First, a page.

This article attempts to respond to the major critical themes in the commentaries by Jones, Hibbert and Lecce on the book Cosmopolitan Regard. The book's ‘statist’ assumptions are acknowledged, and defended in light of the project that is undertaken. Its use of an un-sociological notion of legitimacy is explained. Its argument is characterized as one that seeks to constrain agency rather than to prescribe distributive outcomes of a strongly egalitarian kind. Finally, the argument's dependence on empirical assumptions is recognized
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DOI 10.3366/jipt.2013.0047
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References found in this work BETA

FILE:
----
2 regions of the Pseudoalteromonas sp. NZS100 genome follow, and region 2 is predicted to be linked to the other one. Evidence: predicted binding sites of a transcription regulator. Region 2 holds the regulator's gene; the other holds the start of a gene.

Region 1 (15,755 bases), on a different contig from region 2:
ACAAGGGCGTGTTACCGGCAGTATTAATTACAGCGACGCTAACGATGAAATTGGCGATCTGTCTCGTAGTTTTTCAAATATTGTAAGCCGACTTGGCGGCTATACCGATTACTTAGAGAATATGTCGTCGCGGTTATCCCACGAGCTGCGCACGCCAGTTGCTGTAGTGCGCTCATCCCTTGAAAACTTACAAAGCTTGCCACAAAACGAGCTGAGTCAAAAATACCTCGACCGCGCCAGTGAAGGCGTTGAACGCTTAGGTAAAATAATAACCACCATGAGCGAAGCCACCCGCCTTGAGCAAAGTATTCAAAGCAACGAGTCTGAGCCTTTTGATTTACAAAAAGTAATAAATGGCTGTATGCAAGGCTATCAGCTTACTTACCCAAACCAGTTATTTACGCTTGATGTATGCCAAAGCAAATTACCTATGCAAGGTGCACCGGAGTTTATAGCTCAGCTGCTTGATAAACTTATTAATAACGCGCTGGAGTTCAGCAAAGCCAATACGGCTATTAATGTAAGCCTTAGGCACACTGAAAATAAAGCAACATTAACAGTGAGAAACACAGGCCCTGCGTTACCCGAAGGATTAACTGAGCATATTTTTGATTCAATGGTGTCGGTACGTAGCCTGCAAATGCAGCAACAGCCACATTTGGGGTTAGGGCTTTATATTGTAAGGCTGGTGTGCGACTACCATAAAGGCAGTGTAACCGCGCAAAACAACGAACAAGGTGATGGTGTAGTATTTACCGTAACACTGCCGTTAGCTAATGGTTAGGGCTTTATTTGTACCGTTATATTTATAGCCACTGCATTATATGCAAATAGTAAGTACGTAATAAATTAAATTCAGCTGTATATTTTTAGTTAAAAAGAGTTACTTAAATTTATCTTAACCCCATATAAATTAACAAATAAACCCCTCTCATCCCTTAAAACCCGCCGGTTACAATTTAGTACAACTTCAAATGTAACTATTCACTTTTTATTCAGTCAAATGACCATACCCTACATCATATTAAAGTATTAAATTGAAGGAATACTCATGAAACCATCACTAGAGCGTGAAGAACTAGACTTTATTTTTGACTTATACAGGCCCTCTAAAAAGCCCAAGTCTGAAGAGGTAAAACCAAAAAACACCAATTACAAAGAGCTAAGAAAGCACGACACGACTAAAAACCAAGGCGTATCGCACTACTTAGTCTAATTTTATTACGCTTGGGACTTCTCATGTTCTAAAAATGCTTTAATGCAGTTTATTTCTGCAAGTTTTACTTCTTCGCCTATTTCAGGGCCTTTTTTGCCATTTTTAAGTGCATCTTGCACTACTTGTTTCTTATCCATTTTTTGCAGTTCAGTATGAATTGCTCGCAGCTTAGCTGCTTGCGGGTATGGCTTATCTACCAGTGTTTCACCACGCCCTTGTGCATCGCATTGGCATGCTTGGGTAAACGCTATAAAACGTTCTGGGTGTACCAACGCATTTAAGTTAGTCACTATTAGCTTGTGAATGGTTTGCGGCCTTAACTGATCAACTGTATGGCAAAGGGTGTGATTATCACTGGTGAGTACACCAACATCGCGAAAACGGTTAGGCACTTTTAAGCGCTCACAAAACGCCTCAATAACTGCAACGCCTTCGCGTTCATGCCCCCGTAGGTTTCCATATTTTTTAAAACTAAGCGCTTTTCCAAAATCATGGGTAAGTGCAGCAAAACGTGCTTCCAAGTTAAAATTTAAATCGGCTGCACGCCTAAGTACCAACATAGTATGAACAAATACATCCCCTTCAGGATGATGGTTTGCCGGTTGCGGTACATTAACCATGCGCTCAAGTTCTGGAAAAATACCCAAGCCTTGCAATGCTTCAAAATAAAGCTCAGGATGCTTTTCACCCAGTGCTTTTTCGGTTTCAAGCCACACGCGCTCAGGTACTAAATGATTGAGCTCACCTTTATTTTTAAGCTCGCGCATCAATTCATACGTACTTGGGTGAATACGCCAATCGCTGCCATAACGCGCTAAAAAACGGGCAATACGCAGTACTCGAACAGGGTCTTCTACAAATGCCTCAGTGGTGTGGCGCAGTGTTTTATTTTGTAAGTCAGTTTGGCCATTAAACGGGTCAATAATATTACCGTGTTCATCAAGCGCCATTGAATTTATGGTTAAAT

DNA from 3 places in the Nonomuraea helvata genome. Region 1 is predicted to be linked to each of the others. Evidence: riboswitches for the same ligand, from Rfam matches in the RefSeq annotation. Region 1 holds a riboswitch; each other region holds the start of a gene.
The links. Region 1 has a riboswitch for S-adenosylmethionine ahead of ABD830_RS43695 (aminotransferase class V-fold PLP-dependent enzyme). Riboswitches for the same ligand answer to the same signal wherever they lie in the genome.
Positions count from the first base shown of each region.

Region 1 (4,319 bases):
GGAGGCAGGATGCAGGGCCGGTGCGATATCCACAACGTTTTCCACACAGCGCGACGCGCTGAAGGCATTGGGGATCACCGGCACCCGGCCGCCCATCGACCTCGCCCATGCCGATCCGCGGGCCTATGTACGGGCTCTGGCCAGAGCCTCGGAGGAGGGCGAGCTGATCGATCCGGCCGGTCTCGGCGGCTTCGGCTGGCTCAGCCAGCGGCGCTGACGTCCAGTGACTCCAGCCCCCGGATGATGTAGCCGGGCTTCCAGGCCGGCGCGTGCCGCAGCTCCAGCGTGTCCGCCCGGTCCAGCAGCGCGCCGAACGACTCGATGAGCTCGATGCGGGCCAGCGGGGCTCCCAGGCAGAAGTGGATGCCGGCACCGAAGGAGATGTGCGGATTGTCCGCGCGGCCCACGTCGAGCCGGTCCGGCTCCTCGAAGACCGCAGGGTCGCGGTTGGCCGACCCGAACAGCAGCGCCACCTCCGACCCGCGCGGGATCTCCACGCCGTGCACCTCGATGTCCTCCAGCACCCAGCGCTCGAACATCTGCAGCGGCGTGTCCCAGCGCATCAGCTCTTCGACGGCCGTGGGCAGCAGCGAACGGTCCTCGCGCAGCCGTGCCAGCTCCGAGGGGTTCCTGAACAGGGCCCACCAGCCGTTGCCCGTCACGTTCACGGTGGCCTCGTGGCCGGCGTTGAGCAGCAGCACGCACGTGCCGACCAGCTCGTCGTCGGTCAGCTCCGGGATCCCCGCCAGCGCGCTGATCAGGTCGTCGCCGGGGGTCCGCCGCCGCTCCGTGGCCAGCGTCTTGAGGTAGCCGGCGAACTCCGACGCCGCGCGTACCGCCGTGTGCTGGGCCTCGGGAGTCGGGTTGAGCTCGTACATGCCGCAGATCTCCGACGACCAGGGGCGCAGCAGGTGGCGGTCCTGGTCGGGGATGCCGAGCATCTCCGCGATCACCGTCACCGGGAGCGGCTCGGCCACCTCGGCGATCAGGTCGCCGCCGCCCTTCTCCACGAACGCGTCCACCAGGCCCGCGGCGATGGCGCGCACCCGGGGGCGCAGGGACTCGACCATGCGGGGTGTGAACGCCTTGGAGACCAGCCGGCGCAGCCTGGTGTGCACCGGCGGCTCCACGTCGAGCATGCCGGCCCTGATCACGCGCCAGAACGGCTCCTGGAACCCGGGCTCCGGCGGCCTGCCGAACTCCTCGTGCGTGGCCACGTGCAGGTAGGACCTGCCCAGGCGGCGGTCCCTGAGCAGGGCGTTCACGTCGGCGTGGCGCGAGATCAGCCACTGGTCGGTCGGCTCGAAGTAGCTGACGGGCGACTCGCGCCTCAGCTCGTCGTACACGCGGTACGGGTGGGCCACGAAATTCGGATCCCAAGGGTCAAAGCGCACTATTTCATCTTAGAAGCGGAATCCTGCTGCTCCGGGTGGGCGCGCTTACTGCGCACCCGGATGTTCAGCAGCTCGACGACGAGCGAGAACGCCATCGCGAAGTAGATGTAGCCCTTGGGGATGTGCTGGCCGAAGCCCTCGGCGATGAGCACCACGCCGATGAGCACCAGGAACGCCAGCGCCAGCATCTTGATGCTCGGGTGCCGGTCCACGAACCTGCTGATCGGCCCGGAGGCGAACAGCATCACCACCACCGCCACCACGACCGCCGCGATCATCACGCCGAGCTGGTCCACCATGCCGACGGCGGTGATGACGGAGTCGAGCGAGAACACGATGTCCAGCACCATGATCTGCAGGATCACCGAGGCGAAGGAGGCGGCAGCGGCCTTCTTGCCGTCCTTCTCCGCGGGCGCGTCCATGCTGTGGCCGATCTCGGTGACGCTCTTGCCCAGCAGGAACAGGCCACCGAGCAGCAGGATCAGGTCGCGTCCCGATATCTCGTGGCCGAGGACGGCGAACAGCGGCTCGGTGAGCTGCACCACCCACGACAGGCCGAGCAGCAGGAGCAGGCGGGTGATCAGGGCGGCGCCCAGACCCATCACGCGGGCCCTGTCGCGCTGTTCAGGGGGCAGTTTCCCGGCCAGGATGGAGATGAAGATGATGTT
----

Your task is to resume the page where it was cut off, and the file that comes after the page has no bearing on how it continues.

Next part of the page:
World Poverty and Human Rights.Thomas Pogge - 2002 - Ethics and International Affairs 19 (1):1-7.
The Problem of Global Justice.Thomas Nagel - 2005 - Philosophy and Public Affairs 33 (2):113-147.
World Risk Society.Ulrich Beck - 2012 - In Jan Kyrre Berg Olsen Friis, Stig Andur Pedersen & Vincent F. Hendricks (eds.), A Companion to the Philosophy of Technology. Wiley-Blackwell.

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The Ethics of Carr and Wendt: Fairness and Peace.Arash Heydarian Pashakhanlou - 2018 - Journal of International Political Theory 14 (3):314-330.

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